Stela of Nesshutefnut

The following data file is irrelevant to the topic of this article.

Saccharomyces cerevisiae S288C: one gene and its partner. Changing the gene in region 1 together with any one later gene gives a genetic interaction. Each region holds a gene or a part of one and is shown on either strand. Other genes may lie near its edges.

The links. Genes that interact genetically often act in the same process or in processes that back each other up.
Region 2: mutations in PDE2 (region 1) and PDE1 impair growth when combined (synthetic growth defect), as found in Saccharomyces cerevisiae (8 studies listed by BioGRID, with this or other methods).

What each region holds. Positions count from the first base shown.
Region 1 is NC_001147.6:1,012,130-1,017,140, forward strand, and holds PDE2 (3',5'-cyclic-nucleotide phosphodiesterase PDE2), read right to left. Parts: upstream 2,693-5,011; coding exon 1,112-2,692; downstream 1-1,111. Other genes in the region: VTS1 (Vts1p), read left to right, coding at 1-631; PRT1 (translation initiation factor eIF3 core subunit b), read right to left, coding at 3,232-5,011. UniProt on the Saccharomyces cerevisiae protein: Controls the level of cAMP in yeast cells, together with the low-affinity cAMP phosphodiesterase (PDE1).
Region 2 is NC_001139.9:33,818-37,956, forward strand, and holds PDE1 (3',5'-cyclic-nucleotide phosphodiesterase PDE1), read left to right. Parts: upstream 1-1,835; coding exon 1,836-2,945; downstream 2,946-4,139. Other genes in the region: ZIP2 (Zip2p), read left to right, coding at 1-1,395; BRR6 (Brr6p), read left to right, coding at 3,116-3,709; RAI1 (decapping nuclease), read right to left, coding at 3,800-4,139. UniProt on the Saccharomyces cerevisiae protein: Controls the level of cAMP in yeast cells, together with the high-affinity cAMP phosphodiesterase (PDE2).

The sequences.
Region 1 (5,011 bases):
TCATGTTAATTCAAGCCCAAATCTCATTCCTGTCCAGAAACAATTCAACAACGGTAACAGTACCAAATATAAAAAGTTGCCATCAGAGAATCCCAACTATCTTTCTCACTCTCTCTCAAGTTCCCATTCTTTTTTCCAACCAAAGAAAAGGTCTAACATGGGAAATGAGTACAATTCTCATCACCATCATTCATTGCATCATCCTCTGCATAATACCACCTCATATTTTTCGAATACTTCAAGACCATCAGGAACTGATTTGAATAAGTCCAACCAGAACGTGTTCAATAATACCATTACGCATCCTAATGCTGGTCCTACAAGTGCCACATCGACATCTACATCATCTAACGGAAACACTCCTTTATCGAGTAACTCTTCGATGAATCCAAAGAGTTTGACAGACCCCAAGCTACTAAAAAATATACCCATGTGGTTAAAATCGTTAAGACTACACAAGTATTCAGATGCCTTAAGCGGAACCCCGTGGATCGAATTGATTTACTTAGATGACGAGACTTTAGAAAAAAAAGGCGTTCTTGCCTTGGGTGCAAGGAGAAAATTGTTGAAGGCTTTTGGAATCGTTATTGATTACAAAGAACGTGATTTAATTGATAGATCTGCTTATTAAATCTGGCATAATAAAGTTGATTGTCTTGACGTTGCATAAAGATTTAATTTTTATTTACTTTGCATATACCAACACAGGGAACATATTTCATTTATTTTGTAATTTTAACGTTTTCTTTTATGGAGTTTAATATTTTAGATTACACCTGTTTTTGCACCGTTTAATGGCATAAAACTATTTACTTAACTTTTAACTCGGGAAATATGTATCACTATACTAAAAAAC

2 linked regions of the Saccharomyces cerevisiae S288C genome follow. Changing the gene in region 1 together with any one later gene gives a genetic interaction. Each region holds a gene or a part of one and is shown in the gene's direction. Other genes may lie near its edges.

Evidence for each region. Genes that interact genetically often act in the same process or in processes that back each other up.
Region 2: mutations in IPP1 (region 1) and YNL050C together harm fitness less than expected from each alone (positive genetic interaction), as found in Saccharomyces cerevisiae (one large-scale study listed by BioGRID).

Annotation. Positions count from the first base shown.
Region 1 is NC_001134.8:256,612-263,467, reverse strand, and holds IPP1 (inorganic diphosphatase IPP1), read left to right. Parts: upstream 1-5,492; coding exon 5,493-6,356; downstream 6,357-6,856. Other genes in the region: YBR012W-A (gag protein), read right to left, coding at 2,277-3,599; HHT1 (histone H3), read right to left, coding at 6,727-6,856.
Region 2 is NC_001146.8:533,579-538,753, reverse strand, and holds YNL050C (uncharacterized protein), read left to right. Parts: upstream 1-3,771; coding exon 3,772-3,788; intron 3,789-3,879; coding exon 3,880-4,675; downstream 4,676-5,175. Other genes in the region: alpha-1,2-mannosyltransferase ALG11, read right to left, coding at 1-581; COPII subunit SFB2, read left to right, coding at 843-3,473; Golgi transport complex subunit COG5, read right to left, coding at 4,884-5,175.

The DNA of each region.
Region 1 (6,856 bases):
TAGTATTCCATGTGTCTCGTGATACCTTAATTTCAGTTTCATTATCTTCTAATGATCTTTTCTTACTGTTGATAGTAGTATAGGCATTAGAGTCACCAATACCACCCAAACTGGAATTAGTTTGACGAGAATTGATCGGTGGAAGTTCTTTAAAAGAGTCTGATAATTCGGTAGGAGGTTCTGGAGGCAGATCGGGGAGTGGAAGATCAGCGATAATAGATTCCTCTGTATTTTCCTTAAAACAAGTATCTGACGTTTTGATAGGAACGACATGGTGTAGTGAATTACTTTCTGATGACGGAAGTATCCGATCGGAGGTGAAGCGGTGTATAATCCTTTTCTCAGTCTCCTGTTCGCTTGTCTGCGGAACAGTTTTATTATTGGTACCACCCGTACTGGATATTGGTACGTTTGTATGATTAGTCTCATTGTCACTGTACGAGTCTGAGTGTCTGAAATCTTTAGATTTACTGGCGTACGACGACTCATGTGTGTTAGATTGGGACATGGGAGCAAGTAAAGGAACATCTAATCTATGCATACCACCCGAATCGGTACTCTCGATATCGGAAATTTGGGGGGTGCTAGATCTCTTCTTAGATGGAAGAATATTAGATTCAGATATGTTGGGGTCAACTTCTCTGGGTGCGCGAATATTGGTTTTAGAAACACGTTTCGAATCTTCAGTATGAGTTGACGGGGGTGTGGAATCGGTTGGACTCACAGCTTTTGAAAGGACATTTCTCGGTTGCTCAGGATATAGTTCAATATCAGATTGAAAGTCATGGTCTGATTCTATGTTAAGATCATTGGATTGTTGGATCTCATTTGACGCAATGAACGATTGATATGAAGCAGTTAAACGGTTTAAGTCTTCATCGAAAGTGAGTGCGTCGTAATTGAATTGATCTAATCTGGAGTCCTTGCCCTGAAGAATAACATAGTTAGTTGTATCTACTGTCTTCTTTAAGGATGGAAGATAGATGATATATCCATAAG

In 1905, John Garstang, Harold Jones and a team of 80 others spent three months excavating the site of Hissaya, a burial place used in the Ptolemaic and Roman Period, mainly by priests of Horus from the temple city of Edfu, which is 20km to the north of the site. Most graves in the cemetery had been robbed, except for the intact burial of Nesshutefnut, a priest of the god Horus. Nesshutefnut’s mummy was adorned with brightly painted and gilded cartonnage and placed within a black painted coffin. Placed beside the coffin was a canopic chest, a stela and a Ptah-Sokar-Osiris statue. This round topped wooden stela depicts the dead priest Nesshutefnut making offerings to seven gods associated with the afterlife: Osiris, Isis, Nephthys, Re-Harakhte, Hathor, Anubis and Wepwawet. The text below is a hymn to the sun-god Re-Harakhte at dawn. The stela is mounted on two wooden plinths and is topped with a figure of a human-headed bird with solar disc headdress, representing the ba of the deceased. Many examples of ba-birds exist but this is one of a very small number found in its original position on top of a stela.